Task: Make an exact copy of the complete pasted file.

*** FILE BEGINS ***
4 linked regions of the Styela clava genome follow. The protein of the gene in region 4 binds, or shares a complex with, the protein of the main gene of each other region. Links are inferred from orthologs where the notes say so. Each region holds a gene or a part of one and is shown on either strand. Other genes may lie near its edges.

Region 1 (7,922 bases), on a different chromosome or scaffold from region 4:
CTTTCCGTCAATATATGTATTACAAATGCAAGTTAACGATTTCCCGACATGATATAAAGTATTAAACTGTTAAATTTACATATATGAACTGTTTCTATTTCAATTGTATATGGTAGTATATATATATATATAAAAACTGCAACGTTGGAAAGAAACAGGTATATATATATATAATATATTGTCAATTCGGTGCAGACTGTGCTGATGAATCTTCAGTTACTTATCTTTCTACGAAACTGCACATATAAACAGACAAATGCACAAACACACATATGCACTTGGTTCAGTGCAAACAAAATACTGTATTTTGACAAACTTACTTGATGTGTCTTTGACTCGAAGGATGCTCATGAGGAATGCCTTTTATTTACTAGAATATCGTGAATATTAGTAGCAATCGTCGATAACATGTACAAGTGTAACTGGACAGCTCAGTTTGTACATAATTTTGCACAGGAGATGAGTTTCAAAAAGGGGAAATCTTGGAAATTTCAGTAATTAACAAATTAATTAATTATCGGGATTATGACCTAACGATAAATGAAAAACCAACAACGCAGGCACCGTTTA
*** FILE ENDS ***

4 linked regions of the Styela clava genome follow. The protein of the gene in region 4 binds, or shares a complex with, the protein of the main gene of each other region. Links are inferred from orthologs where the notes say so. Each region holds a gene or a part of one and is shown on either strand. Other genes may lie near its edges.

Region 1 (7,922 bases), on a different chromosome or scaffold from region 4:
CTTTCCGTCAATATATGTATTACAAATGCAAGTTAACGATTTCCCGACATGATATAAAGTATTAAACTGTTAAATTTACATATATGAACTGTTTCTATTTCAATTGTATATGGTAGTATATATATATATATAAAAACTGCAACGTTGGAAAGAAACAGGTATATATATATATAATATATTGTCAATTCGGTGCAGACTGTGCTGATGAATCTTCAGTTACTTATCTTTCTACGAAACTGCACATATAAACAGACAAATGCACAAACACACATATGCACTTGGTTCAGTGCAAACAAAATACTGTATTTTGACAAACTTACTTGATGTGTCTTTGACTCGAAGGATGCTCATGAGGAATGCCTTTTATTTACTAGAATATCGTGAATATTAGTAGCAATCGTCGATAACATGTACAAGTGTAACTGGACAGCTCAGTTTGTACATAATTTTGCACAGGAGATGAGTTTCAAAAAGGGGAAATCTTGGAAATTTCAGTAATTAACAAATTAATTAATTATCGGGATTATGACCTAACGATAAATGAAAAACCAACAACGCAGGCACCGTTTA